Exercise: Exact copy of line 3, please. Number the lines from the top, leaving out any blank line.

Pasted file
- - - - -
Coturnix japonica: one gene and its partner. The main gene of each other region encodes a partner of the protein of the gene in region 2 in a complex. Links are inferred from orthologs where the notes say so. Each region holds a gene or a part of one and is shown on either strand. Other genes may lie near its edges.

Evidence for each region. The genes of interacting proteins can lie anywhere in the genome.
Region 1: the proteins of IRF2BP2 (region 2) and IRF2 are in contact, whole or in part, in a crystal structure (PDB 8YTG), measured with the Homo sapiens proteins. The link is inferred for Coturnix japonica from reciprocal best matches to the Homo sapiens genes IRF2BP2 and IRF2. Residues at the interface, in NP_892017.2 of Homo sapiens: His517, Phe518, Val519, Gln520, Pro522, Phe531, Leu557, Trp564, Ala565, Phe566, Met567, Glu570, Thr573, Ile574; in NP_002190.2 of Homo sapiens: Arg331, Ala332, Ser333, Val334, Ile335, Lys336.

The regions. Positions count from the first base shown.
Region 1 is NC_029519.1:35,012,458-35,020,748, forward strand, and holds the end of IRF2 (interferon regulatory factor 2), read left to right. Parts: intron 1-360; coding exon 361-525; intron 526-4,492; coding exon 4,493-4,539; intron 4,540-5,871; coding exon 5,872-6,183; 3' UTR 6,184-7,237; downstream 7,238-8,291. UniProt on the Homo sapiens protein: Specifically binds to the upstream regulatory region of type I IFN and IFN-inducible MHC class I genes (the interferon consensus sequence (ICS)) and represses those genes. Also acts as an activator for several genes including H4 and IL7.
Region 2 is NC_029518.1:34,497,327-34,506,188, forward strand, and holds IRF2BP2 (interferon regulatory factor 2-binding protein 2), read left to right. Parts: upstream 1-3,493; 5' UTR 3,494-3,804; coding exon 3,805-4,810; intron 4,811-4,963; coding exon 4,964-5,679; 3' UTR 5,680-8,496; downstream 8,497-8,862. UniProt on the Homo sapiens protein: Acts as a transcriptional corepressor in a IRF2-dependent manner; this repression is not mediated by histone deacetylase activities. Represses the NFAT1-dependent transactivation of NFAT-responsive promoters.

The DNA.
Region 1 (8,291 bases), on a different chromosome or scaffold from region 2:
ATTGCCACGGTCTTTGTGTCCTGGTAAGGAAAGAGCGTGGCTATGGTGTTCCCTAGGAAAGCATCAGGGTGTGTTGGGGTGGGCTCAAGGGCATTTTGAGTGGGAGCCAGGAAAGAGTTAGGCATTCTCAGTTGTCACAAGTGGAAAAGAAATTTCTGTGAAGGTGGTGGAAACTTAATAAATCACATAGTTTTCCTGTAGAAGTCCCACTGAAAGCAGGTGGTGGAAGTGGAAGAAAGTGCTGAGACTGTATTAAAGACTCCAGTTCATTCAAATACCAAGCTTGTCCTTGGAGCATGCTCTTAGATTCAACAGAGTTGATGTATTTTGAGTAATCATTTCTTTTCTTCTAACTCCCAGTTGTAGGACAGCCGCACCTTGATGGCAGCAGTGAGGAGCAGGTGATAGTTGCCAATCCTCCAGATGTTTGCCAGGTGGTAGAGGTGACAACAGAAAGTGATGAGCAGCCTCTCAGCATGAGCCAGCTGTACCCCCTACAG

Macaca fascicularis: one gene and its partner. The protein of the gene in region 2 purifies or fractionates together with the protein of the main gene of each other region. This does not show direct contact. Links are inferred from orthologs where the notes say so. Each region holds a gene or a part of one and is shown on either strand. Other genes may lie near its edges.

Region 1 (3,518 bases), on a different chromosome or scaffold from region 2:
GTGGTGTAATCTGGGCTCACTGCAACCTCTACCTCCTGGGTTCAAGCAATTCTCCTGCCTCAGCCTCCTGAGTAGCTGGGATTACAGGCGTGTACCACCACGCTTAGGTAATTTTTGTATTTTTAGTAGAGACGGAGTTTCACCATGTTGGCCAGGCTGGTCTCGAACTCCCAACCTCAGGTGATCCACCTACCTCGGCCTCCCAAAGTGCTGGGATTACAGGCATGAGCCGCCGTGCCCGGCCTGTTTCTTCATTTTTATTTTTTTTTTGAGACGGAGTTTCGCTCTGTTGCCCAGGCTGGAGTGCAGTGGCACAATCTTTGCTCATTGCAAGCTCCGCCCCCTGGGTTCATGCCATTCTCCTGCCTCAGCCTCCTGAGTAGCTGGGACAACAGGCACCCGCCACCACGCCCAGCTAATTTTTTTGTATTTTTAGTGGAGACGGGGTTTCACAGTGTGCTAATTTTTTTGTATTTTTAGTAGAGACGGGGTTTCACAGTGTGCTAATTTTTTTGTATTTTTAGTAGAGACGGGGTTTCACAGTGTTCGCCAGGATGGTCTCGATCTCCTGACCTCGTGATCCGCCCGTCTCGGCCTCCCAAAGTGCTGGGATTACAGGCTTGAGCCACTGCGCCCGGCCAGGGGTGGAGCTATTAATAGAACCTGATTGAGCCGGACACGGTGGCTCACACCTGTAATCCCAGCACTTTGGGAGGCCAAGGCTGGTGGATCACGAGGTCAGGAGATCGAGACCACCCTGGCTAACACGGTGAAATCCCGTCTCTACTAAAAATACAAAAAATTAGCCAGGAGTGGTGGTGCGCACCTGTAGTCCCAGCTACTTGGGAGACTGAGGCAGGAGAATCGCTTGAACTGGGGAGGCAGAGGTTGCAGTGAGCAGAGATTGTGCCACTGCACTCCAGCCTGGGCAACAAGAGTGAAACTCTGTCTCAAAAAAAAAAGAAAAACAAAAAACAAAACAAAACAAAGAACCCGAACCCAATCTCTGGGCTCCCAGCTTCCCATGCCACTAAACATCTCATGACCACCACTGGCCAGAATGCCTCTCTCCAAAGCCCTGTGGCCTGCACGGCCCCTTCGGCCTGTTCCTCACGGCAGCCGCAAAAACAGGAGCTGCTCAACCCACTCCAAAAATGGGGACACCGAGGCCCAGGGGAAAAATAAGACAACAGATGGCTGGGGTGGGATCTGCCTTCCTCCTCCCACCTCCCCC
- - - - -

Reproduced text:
Region 1: the proteins of IRF2BP2 (region 2) and IRF2 are in contact, whole or in part, in a crystal structure (PDB 8YTG), measured with the Homo sapiens proteins. The link is inferred for Coturnix japonica from reciprocal best matches to the Homo sapiens genes IRF2BP2 and IRF2. Residues at the interface, in NP_892017.2 of Homo sapiens: His517, Phe518, Val519, Gln520, Pro522, Phe531, Leu557, Trp564, Ala565, Phe566, Met567, Glu570, Thr573, Ile574; in NP_002190.2 of Homo sapiens: Arg331, Ala332, Ser333, Val334, Ile335, Lys336.